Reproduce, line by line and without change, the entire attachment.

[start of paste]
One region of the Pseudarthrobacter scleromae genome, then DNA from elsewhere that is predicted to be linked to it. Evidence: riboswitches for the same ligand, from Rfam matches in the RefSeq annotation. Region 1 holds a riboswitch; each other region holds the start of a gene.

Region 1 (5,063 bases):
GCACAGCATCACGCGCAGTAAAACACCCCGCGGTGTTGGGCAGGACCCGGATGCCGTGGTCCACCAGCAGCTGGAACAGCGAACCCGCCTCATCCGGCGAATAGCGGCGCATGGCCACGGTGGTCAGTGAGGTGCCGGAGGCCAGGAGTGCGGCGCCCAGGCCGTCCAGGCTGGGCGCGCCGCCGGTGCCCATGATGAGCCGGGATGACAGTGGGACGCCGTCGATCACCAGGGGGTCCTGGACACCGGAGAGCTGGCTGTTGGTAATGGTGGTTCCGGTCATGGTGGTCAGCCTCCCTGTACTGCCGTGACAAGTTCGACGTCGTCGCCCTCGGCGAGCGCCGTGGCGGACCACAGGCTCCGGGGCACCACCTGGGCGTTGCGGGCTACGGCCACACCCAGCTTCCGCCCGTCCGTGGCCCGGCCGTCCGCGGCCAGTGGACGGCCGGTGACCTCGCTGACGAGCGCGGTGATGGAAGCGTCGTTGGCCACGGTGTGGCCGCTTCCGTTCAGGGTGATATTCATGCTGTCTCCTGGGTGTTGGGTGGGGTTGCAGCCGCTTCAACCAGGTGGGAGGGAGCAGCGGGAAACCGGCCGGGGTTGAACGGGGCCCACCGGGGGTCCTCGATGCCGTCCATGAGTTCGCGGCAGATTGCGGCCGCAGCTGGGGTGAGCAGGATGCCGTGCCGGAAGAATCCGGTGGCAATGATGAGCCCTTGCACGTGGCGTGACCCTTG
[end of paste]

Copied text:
One region of the Pseudarthrobacter scleromae genome, then DNA from elsewhere that is predicted to be linked to it. Evidence: riboswitches for the same ligand, from Rfam matches in the RefSeq annotation. Region 1 holds a riboswitch; each other region holds the start of a gene.

Region 1 (5,063 bases):
GCACAGCATCACGCGCAGTAAAACACCCCGCGGTGTTGGGCAGGACCCGGATGCCGTGGTCCACCAGCAGCTGGAACAGCGAACCCGCCTCATCCGGCGAATAGCGGCGCATGGCCACGGTGGTCAGTGAGGTGCCGGAGGCCAGGAGTGCGGCGCCCAGGCCGTCCAGGCTGGGCGCGCCGCCGGTGCCCATGATGAGCCGGGATGACAGTGGGACGCCGTCGATCACCAGGGGGTCCTGGACACCGGAGAGCTGGCTGTTGGTAATGGTGGTTCCGGTCATGGTGGTCAGCCTCCCTGTACTGCCGTGACAAGTTCGACGTCGTCGCCCTCGGCGAGCGCCGTGGCGGACCACAGGCTCCGGGGCACCACCTGGGCGTTGCGGGCTACGGCCACACCCAGCTTCCGCCCGTCCGTGGCCCGGCCGTCCGCGGCCAGTGGACGGCCGGTGACCTCGCTGACGAGCGCGGTGATGGAAGCGTCGTTGGCCACGGTGTGGCCGCTTCCGTTCAGGGTGATATTCATGCTGTCTCCTGGGTGTTGGGTGGGGTTGCAGCCGCTTCAACCAGGTGGGAGGGAGCAGCGGGAAACCGGCCGGGGTTGAACGGGGCCCACCGGGGGTCCTCGATGCCGTCCATGAGTTCGCGGCAGATTGCGGCCGCAGCTGGGGTGAGCAGGATGCCGTGCCGGAAGAATCCGGTGGCAATGATGAGCCCTTGCACGTGGCGTGACCCTTG